Friday, April 28, 2006

Readers Question: Should I go to law school?

Dear Aunt Bonnie-
I’m a junior who’s finally chosen a major. After considering a number of them, including education and social work, I finally chose English because I love to write. I also want to help people, as you can see from the majors I considered but did not choose. It seems like my best choice might be law. Then I can write and help people at the same time. What do you think about my idea?
James

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Posted by Bonnie Speyers on 04/28 at 09:19 AM
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Friday, April 21, 2006

Take the quiz before you get the box

Some of my blog titles have admitedly been a bit obscure. So much so that sometimes I find myself reading a list of previous titles and wondering what I managed to stuff into the blog body.

So let me be right up front about this one. The quiz refers to what’s to follow, namely a quiz on how well you’re doing at your current job. Pass it and you might not receive “the box”, i.e. the one you pack with your personal belongings just before security or someone less scary escorts you out the door. For good. Often as not, that lonely walk happens on a Friday afternoon. So, check out the quiz instead.

(Hint: true or false answers work the best.)

 

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Posted by Bonnie Speyers on 04/21 at 12:52 PM
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Thursday, April 20, 2006

Resume Objectives—real life examples

I’m looking at a veritable tower of resumes—all real life samples from different colleges and universities—so my desk resembles that of an employer overwhelmed with choices. Lots of competition for perhaps one or two job openings. So since I’ve got this pile of gold here, I thought I’d pass along a number of objectives and let you draw your own conclusions about candidate potential.

Note: Though these objectives are all directed towards education, they highlight typical resume objective foibles.

With no further ado, then, check out the following:

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Posted by Bonnie Speyers on 04/20 at 02:19 PM
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Thursday, April 13, 2006

Job Fair Insights: From the mouth of a recruiter

Put yourself in this person’s place. You’re a recruiter for a coveted school district knowing that it will take the person at the end of the line 90 minutes to reach first place. By the end of the day, you will have collected 400 resumes for two open positions. How do you possibly sort through the crowd?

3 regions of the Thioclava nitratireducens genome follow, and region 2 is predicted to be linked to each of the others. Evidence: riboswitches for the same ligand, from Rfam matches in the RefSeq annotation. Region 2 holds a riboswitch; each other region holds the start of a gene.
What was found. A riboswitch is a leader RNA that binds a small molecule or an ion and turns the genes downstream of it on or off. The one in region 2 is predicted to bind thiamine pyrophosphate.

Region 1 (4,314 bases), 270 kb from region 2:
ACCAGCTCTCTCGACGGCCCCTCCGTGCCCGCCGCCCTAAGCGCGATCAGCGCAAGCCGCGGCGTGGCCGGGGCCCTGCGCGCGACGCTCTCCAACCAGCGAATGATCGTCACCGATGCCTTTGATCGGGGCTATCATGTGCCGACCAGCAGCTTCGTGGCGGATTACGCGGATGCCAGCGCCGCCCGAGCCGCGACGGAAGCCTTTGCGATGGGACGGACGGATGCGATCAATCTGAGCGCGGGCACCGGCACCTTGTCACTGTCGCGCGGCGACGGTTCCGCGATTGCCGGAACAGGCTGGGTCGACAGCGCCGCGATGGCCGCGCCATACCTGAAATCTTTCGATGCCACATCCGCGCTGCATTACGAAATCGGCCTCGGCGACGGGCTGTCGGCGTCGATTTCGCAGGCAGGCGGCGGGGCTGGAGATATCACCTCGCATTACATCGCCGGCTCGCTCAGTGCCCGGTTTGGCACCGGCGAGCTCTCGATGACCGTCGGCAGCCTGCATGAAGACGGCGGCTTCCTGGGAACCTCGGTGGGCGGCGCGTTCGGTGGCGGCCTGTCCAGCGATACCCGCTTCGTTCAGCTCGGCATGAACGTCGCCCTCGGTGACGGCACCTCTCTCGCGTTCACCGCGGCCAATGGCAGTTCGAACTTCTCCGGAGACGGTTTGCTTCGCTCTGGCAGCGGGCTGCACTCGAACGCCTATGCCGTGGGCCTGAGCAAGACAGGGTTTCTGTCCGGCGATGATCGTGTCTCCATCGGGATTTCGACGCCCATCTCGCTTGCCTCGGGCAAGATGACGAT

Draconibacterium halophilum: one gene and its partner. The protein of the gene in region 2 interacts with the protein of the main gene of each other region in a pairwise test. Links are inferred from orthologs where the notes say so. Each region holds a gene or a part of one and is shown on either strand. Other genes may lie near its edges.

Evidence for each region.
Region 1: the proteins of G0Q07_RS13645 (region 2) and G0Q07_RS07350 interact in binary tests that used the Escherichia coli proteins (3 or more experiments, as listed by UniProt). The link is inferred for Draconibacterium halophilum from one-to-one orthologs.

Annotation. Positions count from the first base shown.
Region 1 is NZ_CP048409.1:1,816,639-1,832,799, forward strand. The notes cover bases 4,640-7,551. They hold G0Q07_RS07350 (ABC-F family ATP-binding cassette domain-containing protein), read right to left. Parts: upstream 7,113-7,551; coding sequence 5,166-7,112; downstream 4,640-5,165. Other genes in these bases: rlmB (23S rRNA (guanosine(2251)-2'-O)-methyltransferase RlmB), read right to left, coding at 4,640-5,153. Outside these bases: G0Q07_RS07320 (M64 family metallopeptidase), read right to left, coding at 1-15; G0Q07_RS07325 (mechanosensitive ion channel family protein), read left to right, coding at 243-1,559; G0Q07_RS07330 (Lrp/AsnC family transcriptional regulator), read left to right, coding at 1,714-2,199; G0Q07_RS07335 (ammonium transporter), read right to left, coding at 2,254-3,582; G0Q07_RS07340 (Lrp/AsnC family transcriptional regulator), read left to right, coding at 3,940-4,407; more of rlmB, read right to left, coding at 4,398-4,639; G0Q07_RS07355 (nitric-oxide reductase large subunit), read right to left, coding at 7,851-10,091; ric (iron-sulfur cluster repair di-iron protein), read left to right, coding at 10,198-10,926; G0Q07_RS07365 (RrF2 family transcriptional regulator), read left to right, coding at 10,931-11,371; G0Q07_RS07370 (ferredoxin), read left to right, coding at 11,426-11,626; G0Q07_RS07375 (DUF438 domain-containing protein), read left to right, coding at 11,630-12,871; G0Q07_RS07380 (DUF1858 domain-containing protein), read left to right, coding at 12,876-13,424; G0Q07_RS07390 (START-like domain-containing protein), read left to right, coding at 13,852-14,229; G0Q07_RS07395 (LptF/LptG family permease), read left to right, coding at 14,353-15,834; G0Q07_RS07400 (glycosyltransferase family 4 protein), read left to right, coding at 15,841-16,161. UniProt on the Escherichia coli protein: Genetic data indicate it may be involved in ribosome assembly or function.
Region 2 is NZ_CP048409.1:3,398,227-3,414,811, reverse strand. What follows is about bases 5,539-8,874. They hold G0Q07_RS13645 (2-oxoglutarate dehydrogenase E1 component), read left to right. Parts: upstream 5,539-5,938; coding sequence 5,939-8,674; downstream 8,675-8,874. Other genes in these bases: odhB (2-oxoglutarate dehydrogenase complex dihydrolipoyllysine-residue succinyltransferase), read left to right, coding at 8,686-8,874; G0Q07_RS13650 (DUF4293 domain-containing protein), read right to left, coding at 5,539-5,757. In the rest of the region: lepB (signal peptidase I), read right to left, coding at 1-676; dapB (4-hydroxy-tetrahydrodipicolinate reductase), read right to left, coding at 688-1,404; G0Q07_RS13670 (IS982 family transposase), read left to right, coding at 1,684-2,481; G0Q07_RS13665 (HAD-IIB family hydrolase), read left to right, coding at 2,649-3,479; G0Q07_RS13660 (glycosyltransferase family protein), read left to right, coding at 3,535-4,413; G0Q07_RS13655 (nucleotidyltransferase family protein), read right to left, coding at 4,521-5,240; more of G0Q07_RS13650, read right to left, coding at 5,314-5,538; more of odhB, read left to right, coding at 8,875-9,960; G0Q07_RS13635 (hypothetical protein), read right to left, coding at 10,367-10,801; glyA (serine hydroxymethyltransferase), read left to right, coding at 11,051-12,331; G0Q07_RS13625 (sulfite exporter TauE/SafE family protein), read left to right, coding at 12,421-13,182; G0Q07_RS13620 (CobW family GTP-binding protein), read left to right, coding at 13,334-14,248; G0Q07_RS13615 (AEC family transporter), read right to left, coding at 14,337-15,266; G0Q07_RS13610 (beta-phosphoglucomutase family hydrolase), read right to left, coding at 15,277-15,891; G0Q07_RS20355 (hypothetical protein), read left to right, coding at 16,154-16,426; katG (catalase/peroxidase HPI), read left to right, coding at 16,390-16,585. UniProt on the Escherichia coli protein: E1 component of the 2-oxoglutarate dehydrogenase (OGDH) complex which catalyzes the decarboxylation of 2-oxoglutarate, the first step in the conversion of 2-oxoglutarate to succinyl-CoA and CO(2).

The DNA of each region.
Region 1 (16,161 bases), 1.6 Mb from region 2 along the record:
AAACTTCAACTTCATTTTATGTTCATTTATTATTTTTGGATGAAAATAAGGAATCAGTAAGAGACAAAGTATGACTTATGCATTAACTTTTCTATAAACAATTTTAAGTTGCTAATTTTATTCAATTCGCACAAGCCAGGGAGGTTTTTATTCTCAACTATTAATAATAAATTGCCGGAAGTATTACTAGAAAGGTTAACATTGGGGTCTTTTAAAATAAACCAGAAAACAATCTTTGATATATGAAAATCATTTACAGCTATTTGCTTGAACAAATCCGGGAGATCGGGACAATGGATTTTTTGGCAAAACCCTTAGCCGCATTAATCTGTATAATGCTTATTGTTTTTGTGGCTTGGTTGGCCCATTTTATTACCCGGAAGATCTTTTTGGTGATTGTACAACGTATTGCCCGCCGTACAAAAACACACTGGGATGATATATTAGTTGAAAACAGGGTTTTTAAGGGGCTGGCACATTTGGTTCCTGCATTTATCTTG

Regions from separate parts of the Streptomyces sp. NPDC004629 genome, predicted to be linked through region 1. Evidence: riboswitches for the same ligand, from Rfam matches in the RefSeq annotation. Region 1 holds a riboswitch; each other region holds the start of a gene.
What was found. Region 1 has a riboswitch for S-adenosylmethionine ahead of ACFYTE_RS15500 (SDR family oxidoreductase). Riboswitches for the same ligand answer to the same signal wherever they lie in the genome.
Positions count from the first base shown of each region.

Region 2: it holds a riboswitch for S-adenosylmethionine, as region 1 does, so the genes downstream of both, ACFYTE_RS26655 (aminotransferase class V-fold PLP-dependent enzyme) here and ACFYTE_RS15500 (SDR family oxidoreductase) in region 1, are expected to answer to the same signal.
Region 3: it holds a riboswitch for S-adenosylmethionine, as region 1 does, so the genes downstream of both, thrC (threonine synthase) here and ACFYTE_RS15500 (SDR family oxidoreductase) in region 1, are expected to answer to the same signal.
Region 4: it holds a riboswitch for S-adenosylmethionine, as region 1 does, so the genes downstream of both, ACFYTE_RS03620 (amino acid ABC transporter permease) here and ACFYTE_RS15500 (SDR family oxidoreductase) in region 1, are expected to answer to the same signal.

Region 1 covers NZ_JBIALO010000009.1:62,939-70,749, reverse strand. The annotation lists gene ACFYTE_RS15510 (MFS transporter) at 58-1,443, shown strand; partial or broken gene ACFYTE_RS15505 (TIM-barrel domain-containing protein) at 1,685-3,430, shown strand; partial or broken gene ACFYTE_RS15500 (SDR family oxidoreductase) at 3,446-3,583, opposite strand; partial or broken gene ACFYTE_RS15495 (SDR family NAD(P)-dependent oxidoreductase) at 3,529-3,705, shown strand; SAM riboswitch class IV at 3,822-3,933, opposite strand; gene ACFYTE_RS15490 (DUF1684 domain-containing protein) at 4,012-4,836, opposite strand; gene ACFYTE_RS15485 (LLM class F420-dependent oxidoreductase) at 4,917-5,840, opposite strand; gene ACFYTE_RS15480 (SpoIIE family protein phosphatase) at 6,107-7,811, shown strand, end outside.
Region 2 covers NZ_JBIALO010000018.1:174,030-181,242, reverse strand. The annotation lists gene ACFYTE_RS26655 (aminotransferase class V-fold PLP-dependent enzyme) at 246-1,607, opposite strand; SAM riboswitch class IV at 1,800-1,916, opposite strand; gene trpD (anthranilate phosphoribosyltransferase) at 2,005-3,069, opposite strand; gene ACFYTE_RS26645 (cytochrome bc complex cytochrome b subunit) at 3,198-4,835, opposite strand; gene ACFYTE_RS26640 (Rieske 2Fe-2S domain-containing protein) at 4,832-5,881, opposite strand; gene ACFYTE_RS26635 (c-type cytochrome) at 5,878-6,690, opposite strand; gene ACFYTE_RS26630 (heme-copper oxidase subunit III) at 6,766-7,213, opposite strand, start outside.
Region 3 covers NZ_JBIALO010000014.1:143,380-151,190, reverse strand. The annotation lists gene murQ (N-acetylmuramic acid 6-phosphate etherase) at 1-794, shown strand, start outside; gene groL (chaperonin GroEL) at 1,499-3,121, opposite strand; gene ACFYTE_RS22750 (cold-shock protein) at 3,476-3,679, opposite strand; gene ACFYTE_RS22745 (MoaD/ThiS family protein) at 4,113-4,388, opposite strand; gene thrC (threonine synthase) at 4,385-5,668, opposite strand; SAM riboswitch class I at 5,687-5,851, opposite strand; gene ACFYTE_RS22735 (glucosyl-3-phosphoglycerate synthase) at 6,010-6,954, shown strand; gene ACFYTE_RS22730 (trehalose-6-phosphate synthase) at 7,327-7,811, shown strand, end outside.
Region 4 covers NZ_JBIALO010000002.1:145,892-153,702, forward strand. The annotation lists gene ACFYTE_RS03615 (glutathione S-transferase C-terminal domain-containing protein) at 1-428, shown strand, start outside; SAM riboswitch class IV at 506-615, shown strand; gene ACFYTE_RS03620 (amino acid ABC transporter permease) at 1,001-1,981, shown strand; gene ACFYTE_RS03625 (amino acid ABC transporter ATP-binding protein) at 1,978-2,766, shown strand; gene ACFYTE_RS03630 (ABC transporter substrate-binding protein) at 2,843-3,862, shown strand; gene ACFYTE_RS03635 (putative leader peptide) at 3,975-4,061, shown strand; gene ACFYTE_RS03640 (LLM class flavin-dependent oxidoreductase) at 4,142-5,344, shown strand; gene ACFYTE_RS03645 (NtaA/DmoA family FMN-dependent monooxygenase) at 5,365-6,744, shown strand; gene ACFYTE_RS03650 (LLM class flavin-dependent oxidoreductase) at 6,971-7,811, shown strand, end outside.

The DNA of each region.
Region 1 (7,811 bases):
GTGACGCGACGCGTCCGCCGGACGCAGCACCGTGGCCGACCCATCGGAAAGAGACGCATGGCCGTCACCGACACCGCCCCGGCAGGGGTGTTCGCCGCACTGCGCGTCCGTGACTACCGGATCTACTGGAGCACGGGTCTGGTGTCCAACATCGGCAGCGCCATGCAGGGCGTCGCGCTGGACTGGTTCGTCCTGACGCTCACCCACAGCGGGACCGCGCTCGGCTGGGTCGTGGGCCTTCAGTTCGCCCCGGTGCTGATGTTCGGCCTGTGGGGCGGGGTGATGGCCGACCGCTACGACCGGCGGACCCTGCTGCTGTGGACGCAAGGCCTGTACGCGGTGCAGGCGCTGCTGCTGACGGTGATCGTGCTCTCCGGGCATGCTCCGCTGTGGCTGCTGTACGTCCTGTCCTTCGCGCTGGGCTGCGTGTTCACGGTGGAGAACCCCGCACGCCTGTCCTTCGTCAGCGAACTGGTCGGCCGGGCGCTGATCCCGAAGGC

Well, a lunch time conversation did much to demystify the process. According to one recruiter, candidates are rated on three criteria.

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Posted by Bonnie Speyers on 04/13 at 12:59 PM
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Thursday, April 06, 2006

Random questions about resumes

With the job search ramping up for many seniors, I’m getting a lot of scattered and random questions about resumes, questions about small and subtle details, the sum of which ends up being greater than the individual parts.
So, I thought I’d take today to answer a few of the more common inquiries.

Q: If my resume is two pages, do you staple them together?...

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Posted by Bonnie Speyers on 04/06 at 09:02 AM
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Wednesday, April 05, 2006

Getting the most out of your references

Someone recently asked me to fill out a reference for them. Thoughtfully, they provided a brief “cheat sheet” so that I’d be up to date on their past experiences. I thought this was a good idea and felt well prepared to gush over them. Until I took one look at the reference form, that is. As it turned out, I could only fill in 50% of the questions about that particular person. Though I knew them well within one context, the reference form asked for information beyond that bandwidth. Sadly, I was not sure whether I’d be of much help at all.

Resulting advice? Make sure you cover your bases when asking for references. If your reference has not observed you within a certain setting—and here’s where it helps to review the questions on the reference form—prep them. Let them know in detail who you are across the spectrum so that they have an adequate base from which to speak.

Posted by Bonnie Speyers on 04/05 at 12:09 PM
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